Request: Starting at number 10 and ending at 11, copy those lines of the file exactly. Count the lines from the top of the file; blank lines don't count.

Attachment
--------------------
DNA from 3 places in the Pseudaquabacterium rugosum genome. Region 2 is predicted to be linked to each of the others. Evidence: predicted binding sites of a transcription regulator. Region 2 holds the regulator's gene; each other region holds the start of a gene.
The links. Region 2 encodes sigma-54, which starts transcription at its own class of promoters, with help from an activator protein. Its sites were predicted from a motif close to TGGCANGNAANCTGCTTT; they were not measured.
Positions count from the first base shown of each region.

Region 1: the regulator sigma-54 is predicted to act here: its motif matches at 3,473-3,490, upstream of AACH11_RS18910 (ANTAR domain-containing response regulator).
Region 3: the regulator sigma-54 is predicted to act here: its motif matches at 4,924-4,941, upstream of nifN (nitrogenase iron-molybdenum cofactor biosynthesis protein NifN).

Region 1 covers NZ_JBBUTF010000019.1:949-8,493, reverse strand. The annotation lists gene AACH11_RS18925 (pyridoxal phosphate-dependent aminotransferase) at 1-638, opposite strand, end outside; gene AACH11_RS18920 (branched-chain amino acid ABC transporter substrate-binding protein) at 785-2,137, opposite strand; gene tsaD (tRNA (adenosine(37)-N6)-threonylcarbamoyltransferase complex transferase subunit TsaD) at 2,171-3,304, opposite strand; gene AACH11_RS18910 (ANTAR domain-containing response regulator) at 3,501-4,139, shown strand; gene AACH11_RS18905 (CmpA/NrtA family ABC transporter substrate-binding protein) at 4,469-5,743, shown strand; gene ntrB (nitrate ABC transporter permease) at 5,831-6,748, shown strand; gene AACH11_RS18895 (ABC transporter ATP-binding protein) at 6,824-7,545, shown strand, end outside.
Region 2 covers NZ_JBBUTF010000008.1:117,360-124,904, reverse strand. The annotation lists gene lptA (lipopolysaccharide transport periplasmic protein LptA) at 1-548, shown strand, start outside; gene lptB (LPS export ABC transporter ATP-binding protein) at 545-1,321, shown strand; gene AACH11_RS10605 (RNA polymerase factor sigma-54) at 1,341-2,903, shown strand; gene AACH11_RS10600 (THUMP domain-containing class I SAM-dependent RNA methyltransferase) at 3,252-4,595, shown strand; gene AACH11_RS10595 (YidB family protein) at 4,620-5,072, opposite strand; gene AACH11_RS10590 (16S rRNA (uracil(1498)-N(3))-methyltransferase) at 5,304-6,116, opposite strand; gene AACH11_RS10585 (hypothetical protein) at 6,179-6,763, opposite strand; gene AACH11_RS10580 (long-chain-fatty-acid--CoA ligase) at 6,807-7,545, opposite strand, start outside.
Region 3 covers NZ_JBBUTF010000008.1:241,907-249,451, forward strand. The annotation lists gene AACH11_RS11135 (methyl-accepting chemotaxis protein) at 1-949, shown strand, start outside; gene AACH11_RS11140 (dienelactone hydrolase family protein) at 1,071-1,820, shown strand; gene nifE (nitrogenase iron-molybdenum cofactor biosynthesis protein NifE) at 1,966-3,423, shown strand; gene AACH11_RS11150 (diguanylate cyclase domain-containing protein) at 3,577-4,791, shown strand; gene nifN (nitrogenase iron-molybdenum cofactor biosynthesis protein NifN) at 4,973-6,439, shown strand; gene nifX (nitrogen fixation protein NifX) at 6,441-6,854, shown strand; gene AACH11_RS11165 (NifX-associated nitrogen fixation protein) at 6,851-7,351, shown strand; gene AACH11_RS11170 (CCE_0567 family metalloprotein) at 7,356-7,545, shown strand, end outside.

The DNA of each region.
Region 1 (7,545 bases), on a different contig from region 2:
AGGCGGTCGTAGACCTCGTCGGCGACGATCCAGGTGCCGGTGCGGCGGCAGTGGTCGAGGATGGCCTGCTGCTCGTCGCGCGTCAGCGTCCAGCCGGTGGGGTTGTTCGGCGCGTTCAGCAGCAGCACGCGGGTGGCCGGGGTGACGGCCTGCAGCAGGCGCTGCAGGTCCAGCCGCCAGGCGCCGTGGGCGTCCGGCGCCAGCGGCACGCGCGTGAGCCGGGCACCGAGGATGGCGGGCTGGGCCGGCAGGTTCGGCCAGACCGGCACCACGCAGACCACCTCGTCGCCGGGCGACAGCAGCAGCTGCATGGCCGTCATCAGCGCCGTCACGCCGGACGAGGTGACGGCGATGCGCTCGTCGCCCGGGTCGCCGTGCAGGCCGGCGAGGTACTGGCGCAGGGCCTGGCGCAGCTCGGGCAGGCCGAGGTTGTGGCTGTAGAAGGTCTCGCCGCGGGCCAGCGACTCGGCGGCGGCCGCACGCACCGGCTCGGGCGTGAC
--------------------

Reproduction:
Region 1 (7,545 bases), on a different contig from region 2:
AGGCGGTCGTAGACCTCGTCGGCGACGATCCAGGTGCCGGTGCGGCGGCAGTGGTCGAGGATGGCCTGCTGCTCGTCGCGCGTCAGCGTCCAGCCGGTGGGGTTGTTCGGCGCGTTCAGCAGCAGCACGCGGGTGGCCGGGGTGACGGCCTGCAGCAGGCGCTGCAGGTCCAGCCGCCAGGCGCCGTGGGCGTCCGGCGCCAGCGGCACGCGCGTGAGCCGGGCACCGAGGATGGCGGGCTGGGCCGGCAGGTTCGGCCAGACCGGCACCACGCAGACCACCTCGTCGCCGGGCGACAGCAGCAGCTGCATGGCCGTCATCAGCGCCGTCACGCCGGACGAGGTGACGGCGATGCGCTCGTCGCCCGGGTCGCCGTGCAGGCCGGCGAGGTACTGGCGCAGGGCCTGGCGCAGCTCGGGCAGGCCGAGGTTGTGGCTGTAGAAGGTCTCGCCGCGGGCCAGCGACTCGGCGGCGGCCGCACGCACCGGCTCGGGCGTGAC